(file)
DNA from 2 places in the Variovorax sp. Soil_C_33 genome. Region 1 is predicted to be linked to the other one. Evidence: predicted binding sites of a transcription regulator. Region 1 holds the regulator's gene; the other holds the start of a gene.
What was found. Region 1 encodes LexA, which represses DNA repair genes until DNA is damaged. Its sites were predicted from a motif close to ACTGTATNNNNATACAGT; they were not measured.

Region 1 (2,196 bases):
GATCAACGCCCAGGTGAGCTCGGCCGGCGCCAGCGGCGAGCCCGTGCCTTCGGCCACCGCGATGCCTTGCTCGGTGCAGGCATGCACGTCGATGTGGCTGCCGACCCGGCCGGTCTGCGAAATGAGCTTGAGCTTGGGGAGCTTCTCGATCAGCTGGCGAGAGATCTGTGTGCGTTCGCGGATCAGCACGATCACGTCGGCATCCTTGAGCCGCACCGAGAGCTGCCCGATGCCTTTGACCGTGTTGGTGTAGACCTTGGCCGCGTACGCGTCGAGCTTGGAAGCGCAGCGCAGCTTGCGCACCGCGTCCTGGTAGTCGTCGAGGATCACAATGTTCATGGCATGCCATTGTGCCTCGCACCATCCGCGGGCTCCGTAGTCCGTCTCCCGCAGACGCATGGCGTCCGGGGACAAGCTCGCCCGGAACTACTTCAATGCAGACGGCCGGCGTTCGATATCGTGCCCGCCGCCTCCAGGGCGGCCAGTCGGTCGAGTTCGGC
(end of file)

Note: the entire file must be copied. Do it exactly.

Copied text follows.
DNA from 2 places in the Variovorax sp. Soil_C_33 genome. Region 1 is predicted to be linked to the other one. Evidence: predicted binding sites of a transcription regulator. Region 1 holds the regulator's gene; the other holds the start of a gene.
What was found. Region 1 encodes LexA, which represses DNA repair genes until DNA is damaged. Its sites were predicted from a motif close to ACTGTATNNNNATACAGT; they were not measured.

Region 1 (2,196 bases):
GATCAACGCCCAGGTGAGCTCGGCCGGCGCCAGCGGCGAGCCCGTGCCTTCGGCCACCGCGATGCCTTGCTCGGTGCAGGCATGCACGTCGATGTGGCTGCCGACCCGGCCGGTCTGCGAAATGAGCTTGAGCTTGGGGAGCTTCTCGATCAGCTGGCGAGAGATCTGTGTGCGTTCGCGGATCAGCACGATCACGTCGGCATCCTTGAGCCGCACCGAGAGCTGCCCGATGCCTTTGACCGTGTTGGTGTAGACCTTGGCCGCGTACGCGTCGAGCTTGGAAGCGCAGCGCAGCTTGCGCACCGCGTCCTGGTAGTCGTCGAGGATCACAATGTTCATGGCATGCCATTGTGCCTCGCACCATCCGCGGGCTCCGTAGTCCGTCTCCCGCAGACGCATGGCGTCCGGGGACAAGCTCGCCCGGAACTACTTCAATGCAGACGGCCGGCGTTCGATATCGTGCCCGCCGCCTCCAGGGCGGCCAGTCGGTCGAGTTCGGC